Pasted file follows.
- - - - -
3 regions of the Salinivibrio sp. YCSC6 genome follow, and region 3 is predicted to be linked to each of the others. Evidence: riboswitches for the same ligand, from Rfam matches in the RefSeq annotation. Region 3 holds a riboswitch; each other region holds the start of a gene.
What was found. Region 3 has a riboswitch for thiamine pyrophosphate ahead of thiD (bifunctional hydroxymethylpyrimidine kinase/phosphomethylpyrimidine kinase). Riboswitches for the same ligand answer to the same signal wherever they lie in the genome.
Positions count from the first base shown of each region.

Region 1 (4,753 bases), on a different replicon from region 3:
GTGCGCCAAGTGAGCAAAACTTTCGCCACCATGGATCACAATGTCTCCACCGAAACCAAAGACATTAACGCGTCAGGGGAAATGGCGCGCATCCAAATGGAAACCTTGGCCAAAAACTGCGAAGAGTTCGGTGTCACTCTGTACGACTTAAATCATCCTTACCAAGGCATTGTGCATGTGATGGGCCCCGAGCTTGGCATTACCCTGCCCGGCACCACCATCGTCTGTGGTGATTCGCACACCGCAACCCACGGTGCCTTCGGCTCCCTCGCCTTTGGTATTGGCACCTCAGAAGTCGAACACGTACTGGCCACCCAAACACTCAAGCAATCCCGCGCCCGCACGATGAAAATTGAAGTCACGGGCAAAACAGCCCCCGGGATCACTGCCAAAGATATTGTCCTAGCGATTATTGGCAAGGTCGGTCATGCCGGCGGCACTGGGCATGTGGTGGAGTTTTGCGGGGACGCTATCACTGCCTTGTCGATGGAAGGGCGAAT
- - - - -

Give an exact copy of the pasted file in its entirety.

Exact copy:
3 regions of the Salinivibrio sp. YCSC6 genome follow, and region 3 is predicted to be linked to each of the others. Evidence: riboswitches for the same ligand, from Rfam matches in the RefSeq annotation. Region 3 holds a riboswitch; each other region holds the start of a gene.
What was found. Region 3 has a riboswitch for thiamine pyrophosphate ahead of thiD (bifunctional hydroxymethylpyrimidine kinase/phosphomethylpyrimidine kinase). Riboswitches for the same ligand answer to the same signal wherever they lie in the genome.
Positions count from the first base shown of each region.

Region 1 (4,753 bases), on a different replicon from region 3:
GTGCGCCAAGTGAGCAAAACTTTCGCCACCATGGATCACAATGTCTCCACCGAAACCAAAGACATTAACGCGTCAGGGGAAATGGCGCGCATCCAAATGGAAACCTTGGCCAAAAACTGCGAAGAGTTCGGTGTCACTCTGTACGACTTAAATCATCCTTACCAAGGCATTGTGCATGTGATGGGCCCCGAGCTTGGCATTACCCTGCCCGGCACCACCATCGTCTGTGGTGATTCGCACACCGCAACCCACGGTGCCTTCGGCTCCCTCGCCTTTGGTATTGGCACCTCAGAAGTCGAACACGTACTGGCCACCCAAACACTCAAGCAATCCCGCGCCCGCACGATGAAAATTGAAGTCACGGGCAAAACAGCCCCCGGGATCACTGCCAAAGATATTGTCCTAGCGATTATTGGCAAGGTCGGTCATGCCGGCGGCACTGGGCATGTGGTGGAGTTTTGCGGGGACGCTATCACTGCCTTGTCGATGGAAGGGCGAAT